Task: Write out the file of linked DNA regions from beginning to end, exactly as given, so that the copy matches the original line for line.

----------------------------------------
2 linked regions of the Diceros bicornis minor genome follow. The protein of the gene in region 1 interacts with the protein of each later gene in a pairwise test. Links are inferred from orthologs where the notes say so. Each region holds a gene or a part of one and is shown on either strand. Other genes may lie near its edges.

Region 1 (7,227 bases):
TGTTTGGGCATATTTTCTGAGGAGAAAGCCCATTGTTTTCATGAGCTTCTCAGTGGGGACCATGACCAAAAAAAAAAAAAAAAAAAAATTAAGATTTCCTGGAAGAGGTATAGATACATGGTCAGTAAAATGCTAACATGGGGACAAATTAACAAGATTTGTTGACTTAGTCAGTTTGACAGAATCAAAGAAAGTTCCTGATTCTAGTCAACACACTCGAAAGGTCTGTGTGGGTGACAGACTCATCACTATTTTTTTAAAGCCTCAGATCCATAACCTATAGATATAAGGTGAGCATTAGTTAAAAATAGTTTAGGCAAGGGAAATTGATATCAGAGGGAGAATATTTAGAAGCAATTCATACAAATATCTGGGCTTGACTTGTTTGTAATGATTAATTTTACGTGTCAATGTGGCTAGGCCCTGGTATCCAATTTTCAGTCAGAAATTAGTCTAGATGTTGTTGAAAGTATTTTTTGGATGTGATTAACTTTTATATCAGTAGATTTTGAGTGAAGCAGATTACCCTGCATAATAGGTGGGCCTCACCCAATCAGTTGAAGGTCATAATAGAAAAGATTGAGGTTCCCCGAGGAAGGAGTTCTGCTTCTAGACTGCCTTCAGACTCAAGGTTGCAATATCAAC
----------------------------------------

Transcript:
2 linked regions of the Diceros bicornis minor genome follow. The protein of the gene in region 1 interacts with the protein of each later gene in a pairwise test. Links are inferred from orthologs where the notes say so. Each region holds a gene or a part of one and is shown on either strand. Other genes may lie near its edges.

Region 1 (7,227 bases):
TGTTTGGGCATATTTTCTGAGGAGAAAGCCCATTGTTTTCATGAGCTTCTCAGTGGGGACCATGACCAAAAAAAAAAAAAAAAAAAAATTAAGATTTCCTGGAAGAGGTATAGATACATGGTCAGTAAAATGCTAACATGGGGACAAATTAACAAGATTTGTTGACTTAGTCAGTTTGACAGAATCAAAGAAAGTTCCTGATTCTAGTCAACACACTCGAAAGGTCTGTGTGGGTGACAGACTCATCACTATTTTTTTAAAGCCTCAGATCCATAACCTATAGATATAAGGTGAGCATTAGTTAAAAATAGTTTAGGCAAGGGAAATTGATATCAGAGGGAGAATATTTAGAAGCAATTCATACAAATATCTGGGCTTGACTTGTTTGTAATGATTAATTTTACGTGTCAATGTGGCTAGGCCCTGGTATCCAATTTTCAGTCAGAAATTAGTCTAGATGTTGTTGAAAGTATTTTTTGGATGTGATTAACTTTTATATCAGTAGATTTTGAGTGAAGCAGATTACCCTGCATAATAGGTGGGCCTCACCCAATCAGTTGAAGGTCATAATAGAAAAGATTGAGGTTCCCCGAGGAAGGAGTTCTGCTTCTAGACTGCCTTCAGACTCAAGGTTGCAATATCAAC